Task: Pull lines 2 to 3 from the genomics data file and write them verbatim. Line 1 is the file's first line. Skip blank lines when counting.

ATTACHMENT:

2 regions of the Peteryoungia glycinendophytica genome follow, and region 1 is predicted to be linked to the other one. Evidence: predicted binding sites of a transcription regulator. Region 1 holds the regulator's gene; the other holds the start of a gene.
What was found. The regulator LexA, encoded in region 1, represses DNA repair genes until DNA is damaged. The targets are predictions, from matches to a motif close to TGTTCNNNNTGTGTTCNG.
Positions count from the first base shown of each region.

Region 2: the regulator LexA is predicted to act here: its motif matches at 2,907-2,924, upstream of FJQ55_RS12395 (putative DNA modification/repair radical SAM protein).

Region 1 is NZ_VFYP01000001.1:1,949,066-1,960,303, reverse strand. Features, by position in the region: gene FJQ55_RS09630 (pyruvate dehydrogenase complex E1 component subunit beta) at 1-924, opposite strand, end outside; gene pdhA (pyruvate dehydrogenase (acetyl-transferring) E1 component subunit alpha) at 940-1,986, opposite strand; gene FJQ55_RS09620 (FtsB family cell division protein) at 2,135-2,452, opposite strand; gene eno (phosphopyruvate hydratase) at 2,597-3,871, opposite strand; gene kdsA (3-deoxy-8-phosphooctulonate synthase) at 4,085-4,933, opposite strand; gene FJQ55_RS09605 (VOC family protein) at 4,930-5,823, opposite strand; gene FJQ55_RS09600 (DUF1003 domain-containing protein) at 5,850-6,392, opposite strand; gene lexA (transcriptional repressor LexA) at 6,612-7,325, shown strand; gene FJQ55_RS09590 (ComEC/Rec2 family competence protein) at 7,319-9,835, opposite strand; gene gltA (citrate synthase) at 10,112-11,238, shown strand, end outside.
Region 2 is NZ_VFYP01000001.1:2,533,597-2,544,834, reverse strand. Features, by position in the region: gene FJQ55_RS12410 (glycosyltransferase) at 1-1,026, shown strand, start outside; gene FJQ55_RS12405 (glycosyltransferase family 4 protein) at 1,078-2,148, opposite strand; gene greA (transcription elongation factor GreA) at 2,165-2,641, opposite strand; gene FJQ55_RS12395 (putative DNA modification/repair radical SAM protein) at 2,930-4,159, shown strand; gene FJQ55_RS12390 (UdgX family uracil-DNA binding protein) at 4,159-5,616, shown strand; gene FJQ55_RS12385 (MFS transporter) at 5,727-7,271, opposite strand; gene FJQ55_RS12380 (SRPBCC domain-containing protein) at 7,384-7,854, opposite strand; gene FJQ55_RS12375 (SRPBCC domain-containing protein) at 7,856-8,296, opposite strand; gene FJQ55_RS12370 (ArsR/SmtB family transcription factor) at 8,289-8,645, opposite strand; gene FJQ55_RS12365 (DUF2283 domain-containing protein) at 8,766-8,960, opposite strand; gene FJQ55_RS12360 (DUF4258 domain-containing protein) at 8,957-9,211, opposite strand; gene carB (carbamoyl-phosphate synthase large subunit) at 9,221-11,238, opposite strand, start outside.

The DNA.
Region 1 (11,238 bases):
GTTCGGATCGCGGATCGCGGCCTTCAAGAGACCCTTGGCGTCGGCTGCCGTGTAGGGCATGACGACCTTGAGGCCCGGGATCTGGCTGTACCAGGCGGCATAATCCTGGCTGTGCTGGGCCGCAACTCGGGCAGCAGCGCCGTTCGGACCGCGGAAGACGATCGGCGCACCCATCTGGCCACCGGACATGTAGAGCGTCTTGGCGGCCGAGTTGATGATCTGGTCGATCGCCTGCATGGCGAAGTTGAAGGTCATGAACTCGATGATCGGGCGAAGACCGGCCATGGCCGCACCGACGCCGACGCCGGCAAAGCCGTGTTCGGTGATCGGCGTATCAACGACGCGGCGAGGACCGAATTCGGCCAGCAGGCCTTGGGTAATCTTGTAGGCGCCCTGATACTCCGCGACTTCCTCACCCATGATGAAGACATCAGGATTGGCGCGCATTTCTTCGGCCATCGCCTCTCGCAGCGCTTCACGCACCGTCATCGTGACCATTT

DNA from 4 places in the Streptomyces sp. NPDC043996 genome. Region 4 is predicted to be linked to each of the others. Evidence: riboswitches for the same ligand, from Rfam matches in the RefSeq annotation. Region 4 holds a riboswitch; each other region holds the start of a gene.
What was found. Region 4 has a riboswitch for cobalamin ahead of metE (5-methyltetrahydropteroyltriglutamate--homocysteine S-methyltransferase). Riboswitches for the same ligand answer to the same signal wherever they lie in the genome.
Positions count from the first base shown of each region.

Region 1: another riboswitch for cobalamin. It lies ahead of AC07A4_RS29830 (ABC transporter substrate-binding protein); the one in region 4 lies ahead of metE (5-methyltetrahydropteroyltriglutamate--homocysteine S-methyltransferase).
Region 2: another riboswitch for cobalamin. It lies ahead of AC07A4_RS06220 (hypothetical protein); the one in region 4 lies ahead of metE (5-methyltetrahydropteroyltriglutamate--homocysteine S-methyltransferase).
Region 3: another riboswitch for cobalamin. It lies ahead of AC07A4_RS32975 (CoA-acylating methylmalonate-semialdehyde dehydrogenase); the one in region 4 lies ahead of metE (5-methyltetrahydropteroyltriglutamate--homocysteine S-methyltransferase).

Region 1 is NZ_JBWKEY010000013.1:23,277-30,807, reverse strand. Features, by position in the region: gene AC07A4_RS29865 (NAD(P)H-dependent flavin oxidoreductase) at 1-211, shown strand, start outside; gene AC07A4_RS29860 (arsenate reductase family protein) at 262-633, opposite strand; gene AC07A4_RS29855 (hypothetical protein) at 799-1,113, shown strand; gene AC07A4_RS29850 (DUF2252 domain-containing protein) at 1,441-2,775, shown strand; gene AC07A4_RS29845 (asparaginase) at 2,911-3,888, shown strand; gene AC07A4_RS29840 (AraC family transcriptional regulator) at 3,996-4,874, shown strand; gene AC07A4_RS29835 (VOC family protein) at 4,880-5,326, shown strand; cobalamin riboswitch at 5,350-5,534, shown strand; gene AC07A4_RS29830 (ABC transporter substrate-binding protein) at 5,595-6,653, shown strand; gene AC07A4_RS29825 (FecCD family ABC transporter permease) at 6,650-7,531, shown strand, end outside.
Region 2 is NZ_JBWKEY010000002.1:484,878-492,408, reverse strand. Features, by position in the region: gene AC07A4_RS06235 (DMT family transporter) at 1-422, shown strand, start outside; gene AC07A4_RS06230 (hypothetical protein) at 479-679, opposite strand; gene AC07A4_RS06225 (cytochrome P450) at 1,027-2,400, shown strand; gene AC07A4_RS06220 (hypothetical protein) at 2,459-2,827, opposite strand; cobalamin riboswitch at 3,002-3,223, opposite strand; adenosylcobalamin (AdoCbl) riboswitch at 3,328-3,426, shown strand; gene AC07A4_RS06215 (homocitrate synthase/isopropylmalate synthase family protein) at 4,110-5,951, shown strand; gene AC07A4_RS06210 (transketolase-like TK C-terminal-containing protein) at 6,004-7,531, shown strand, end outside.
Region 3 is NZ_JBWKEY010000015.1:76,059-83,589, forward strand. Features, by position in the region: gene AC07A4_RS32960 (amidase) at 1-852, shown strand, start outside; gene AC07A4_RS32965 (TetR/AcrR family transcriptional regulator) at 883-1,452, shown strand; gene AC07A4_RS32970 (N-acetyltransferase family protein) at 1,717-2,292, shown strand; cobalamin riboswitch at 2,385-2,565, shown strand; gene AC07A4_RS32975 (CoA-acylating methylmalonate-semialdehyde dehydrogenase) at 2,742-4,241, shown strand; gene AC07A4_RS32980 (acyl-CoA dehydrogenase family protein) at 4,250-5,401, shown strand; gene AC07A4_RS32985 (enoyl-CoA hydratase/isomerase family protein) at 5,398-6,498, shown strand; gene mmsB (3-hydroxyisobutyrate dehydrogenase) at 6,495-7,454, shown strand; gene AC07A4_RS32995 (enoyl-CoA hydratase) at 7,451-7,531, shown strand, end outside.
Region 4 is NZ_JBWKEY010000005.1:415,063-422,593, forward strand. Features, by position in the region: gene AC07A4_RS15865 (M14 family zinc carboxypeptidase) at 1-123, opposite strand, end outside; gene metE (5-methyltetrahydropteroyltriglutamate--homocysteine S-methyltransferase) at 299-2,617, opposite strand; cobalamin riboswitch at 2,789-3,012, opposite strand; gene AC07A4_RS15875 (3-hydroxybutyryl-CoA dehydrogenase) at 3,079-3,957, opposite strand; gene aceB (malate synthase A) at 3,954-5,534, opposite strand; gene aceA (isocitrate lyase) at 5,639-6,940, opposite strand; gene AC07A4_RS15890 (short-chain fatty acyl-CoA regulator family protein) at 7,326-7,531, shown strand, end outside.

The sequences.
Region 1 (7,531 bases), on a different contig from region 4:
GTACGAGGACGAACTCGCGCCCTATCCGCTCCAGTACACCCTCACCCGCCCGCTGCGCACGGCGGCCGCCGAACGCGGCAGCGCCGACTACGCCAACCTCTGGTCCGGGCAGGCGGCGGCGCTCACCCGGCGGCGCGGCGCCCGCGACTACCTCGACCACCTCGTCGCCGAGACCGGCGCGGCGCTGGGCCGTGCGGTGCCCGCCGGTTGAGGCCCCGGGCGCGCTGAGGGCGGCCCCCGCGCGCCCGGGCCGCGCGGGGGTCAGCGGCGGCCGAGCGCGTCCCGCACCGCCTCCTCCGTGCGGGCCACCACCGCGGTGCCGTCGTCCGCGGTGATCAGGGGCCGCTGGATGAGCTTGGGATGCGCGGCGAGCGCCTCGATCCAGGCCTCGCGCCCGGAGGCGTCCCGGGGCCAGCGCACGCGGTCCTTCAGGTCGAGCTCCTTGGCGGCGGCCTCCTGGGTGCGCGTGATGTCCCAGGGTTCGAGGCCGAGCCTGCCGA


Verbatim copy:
What was found. The regulator LexA, encoded in region 1, represses DNA repair genes until DNA is damaged. The targets are predictions, from matches to a motif close to TGTTCNNNNTGTGTTCNG.
Positions count from the first base shown of each region.